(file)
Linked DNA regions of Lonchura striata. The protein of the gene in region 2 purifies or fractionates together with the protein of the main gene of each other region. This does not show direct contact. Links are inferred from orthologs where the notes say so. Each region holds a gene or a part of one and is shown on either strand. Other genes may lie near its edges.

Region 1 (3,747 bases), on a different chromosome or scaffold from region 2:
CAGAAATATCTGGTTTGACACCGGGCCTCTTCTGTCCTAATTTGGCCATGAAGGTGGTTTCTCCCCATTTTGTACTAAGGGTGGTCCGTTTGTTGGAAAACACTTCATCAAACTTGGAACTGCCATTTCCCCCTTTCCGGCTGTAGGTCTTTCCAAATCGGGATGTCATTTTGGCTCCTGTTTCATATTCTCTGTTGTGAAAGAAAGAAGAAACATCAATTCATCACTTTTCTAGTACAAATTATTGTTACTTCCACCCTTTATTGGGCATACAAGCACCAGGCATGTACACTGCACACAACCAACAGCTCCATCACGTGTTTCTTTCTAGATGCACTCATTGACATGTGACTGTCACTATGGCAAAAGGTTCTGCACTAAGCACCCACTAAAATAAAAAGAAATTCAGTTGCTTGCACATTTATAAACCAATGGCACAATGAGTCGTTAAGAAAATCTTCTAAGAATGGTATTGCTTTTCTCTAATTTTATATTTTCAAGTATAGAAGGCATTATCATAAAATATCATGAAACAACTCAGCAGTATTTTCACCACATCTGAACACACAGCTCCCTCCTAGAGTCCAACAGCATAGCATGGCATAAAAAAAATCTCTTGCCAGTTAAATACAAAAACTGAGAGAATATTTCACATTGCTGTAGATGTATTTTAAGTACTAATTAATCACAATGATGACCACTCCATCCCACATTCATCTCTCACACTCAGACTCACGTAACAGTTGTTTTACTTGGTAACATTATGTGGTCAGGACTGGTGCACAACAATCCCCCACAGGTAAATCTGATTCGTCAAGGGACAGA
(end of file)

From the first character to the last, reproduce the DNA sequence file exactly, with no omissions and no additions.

Linked DNA regions of Lonchura striata. The protein of the gene in region 2 purifies or fractionates together with the protein of the main gene of each other region. This does not show direct contact. Links are inferred from orthologs where the notes say so. Each region holds a gene or a part of one and is shown on either strand. Other genes may lie near its edges.

Region 1 (3,747 bases), on a different chromosome or scaffold from region 2:
CAGAAATATCTGGTTTGACACCGGGCCTCTTCTGTCCTAATTTGGCCATGAAGGTGGTTTCTCCCCATTTTGTACTAAGGGTGGTCCGTTTGTTGGAAAACACTTCATCAAACTTGGAACTGCCATTTCCCCCTTTCCGGCTGTAGGTCTTTCCAAATCGGGATGTCATTTTGGCTCCTGTTTCATATTCTCTGTTGTGAAAGAAAGAAGAAACATCAATTCATCACTTTTCTAGTACAAATTATTGTTACTTCCACCCTTTATTGGGCATACAAGCACCAGGCATGTACACTGCACACAACCAACAGCTCCATCACGTGTTTCTTTCTAGATGCACTCATTGACATGTGACTGTCACTATGGCAAAAGGTTCTGCACTAAGCACCCACTAAAATAAAAAGAAATTCAGTTGCTTGCACATTTATAAACCAATGGCACAATGAGTCGTTAAGAAAATCTTCTAAGAATGGTATTGCTTTTCTCTAATTTTATATTTTCAAGTATAGAAGGCATTATCATAAAATATCATGAAACAACTCAGCAGTATTTTCACCACATCTGAACACACAGCTCCCTCCTAGAGTCCAACAGCATAGCATGGCATAAAAAAAATCTCTTGCCAGTTAAATACAAAAACTGAGAGAATATTTCACATTGCTGTAGATGTATTTTAAGTACTAATTAATCACAATGATGACCACTCCATCCCACATTCATCTCTCACACTCAGACTCACGTAACAGTTGTTTTACTTGGTAACATTATGTGGTCAGGACTGGTGCACAACAATCCCCCACAGGTAAATCTGATTCGTCAAGGGACAGA